The very idea that a hate-filled movement in KKK robes brandishing Nazi flags would be emboldened by a presidential endorsement to confidently step out of the shadows and descend upon American cities like a malignancy is shocking even by this administration’s standards. We have in Trump someone who either cannot comprehend what he is doing or simply doesn’t care, continuing to elevate ego above all, eagerly misrepresenting indisputable facts in service of creating a chilling new reality.

It is no longer a question of whether or not Trump is a liar. He lies on a daily basis. The only viable speculation is what he will lie about next and how quickly and easily it will be disproven. He couples his indisputable ignorance with an arrogance born of inherited wealth and privilege wherein he’s never needed to be accountable to anyone for anything and is incapable of beginning at the age of 70. Ideally, in the most powerful person in the world, accountability would be a given, along with introspection, responsibility and a modicum of empathy — an ability to understand the struggles of other people. Trump comes up empty on all counts.

He has no concept of democracy, readily undermining its foundations if they fail to aggrandize him sufficiently: questioning the validity of our electoral process; depicting the free press and journalism as “fake news”; and attempting to sabotage the judicial system as “unfair” (mostly to him). Unfortunately, many Trump supporters still believe this knee-jerk superficiality masquerading as substance, flocking to “campaign” rallies and providing the mindless adulation Trump so desperately craves like a vampire craves blood.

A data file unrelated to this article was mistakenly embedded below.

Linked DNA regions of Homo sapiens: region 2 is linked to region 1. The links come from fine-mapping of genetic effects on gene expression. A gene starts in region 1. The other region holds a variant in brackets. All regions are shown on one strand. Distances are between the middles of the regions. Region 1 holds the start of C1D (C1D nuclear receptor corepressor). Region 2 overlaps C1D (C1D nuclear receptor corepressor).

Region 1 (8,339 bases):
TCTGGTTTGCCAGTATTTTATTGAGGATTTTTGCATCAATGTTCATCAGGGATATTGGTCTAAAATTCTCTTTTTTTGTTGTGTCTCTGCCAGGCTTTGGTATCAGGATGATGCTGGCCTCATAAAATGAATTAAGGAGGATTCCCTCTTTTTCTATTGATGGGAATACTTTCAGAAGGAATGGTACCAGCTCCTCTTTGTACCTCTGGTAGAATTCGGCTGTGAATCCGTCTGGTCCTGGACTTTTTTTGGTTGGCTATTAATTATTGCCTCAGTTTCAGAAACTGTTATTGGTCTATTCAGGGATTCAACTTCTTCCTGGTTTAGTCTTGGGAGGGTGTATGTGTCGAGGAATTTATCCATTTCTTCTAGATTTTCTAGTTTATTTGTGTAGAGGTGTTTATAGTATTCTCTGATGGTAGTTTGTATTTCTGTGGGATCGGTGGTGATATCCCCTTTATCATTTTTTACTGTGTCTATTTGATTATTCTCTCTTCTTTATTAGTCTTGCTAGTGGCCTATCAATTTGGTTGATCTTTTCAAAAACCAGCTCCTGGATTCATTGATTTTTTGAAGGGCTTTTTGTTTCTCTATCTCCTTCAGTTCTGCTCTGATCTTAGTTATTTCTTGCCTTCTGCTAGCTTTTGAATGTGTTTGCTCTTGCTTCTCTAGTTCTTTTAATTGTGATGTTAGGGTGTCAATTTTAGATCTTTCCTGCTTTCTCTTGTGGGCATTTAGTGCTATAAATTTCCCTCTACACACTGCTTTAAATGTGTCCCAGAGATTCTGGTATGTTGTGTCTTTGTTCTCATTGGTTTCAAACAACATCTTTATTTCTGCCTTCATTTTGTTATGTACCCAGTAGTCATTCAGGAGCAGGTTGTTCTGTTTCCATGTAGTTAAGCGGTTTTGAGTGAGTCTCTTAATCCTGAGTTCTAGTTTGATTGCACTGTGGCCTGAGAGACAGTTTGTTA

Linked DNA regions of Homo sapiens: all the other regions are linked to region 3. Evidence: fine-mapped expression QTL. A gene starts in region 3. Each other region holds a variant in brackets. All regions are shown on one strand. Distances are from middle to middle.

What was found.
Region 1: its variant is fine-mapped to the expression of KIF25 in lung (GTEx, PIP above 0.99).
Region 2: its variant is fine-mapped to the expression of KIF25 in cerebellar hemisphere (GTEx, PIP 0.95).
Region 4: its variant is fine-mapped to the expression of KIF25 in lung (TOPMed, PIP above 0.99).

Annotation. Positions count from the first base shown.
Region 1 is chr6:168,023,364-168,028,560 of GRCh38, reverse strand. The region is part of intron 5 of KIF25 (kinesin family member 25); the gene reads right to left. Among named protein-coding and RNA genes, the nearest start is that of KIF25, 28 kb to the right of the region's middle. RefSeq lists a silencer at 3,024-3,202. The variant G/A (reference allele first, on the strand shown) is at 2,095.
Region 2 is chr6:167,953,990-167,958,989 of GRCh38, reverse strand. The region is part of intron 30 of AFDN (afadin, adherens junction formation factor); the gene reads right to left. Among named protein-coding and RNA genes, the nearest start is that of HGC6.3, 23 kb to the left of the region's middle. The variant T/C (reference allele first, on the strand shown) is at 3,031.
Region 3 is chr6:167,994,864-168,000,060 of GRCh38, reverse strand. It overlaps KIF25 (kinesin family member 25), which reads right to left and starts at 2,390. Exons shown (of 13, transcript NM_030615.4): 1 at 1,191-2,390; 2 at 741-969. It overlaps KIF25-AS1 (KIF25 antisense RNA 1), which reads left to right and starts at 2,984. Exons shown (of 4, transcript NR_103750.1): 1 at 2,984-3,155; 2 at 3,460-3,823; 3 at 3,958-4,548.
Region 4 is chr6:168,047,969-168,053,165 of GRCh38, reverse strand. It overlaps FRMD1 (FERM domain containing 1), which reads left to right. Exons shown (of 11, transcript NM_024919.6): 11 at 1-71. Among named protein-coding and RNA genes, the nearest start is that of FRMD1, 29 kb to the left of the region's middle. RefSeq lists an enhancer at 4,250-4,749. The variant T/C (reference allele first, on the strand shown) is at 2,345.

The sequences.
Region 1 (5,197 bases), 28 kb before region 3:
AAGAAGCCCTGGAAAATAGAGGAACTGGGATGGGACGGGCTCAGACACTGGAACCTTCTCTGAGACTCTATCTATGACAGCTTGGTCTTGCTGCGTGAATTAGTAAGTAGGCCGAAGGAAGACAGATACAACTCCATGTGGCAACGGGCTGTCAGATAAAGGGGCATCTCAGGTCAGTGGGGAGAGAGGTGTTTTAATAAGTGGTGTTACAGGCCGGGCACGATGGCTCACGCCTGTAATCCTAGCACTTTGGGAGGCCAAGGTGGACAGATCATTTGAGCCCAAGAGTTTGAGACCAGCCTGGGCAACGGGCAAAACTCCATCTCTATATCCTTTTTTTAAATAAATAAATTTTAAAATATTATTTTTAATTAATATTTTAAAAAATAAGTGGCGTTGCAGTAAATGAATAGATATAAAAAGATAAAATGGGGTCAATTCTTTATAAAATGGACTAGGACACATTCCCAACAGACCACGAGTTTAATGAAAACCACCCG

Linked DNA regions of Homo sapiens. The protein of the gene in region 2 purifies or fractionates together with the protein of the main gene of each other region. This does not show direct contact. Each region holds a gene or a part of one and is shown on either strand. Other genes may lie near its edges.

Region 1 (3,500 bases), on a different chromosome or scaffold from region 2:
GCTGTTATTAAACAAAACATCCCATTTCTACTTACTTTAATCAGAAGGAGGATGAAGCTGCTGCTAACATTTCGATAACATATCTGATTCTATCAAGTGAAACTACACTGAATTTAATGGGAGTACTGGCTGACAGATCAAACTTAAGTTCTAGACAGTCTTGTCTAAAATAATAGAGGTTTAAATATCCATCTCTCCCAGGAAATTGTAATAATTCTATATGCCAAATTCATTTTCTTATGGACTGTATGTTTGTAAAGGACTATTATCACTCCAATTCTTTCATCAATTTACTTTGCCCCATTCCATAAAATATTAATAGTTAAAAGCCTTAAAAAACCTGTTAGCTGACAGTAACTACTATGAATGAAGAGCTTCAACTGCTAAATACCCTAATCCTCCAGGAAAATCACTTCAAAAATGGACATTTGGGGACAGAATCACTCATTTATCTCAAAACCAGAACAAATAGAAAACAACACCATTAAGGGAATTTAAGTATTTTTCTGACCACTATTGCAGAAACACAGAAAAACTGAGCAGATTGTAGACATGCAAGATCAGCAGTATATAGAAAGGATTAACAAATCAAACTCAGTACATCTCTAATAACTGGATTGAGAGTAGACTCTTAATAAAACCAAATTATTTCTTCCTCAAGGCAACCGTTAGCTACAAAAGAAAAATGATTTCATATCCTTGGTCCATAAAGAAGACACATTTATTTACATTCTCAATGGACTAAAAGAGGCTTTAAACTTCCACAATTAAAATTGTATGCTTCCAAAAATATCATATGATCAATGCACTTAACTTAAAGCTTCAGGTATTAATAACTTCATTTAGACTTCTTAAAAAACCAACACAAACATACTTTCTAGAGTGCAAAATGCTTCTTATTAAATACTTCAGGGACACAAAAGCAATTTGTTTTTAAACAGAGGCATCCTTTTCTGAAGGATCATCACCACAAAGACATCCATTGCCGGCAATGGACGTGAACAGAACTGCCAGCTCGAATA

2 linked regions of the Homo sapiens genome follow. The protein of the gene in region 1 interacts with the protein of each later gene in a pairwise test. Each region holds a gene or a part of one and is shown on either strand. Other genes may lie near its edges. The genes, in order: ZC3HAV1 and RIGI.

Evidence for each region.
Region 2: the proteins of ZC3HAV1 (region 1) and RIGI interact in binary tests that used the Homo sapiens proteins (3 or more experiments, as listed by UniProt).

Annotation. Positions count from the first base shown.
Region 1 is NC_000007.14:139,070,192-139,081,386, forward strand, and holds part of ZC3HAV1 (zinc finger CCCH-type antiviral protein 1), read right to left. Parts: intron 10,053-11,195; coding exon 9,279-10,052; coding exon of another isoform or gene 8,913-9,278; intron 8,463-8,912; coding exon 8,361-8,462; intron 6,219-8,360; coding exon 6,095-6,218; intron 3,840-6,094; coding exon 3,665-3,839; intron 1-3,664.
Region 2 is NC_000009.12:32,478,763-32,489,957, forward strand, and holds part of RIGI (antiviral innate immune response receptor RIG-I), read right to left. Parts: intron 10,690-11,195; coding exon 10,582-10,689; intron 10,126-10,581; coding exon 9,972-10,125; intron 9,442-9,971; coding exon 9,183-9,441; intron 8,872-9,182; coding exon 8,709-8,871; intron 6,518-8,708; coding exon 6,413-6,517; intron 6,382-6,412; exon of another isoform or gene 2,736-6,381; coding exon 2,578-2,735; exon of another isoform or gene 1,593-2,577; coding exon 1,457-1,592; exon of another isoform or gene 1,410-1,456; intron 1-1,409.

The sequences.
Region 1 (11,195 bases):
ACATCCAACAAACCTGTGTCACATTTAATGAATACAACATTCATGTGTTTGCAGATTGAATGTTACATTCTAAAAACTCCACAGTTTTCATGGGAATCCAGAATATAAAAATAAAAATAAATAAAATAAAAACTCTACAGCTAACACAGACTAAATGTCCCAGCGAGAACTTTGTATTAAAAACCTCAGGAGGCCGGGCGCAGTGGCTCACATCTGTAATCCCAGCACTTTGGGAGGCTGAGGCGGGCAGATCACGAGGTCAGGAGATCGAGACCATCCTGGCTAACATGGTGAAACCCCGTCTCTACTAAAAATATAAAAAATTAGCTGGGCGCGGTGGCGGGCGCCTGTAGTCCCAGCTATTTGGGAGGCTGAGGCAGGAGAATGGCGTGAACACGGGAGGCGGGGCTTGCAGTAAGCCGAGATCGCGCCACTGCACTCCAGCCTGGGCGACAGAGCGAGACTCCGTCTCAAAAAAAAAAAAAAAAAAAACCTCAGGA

If all this makes you nostalgic for the good old days (last week) when “The Mooch” was — however fleetingly — expected to plug the leaks in Trump’s floundering ship of state and Chris Christie might be named to replace Jeff Sessions as attorney general, you’re not alone. Those of us who appreciate humor as panacea were salivating in anticipation: imagining “The West Wing” as a summer stock collaboration between Martin Scorsese and Francis Ford Coppola … Hyadoin? … Hyadoin? … Fuggedaboudit!

But alas, comic nirvana was not to be. In the space of several days Sessions was brought to heel, Christie went back to picking fights at baseball games, and The Mooch spectacularly flamed out via an expletive-laced diatribe against White House Chief of Staff Reince Priebus and presidential adviser Steve Bannon. Priebus did not survive the onslaught but at this moment, Bannon — former Breitbart troll and alt right champion — maintains a tenuous grip.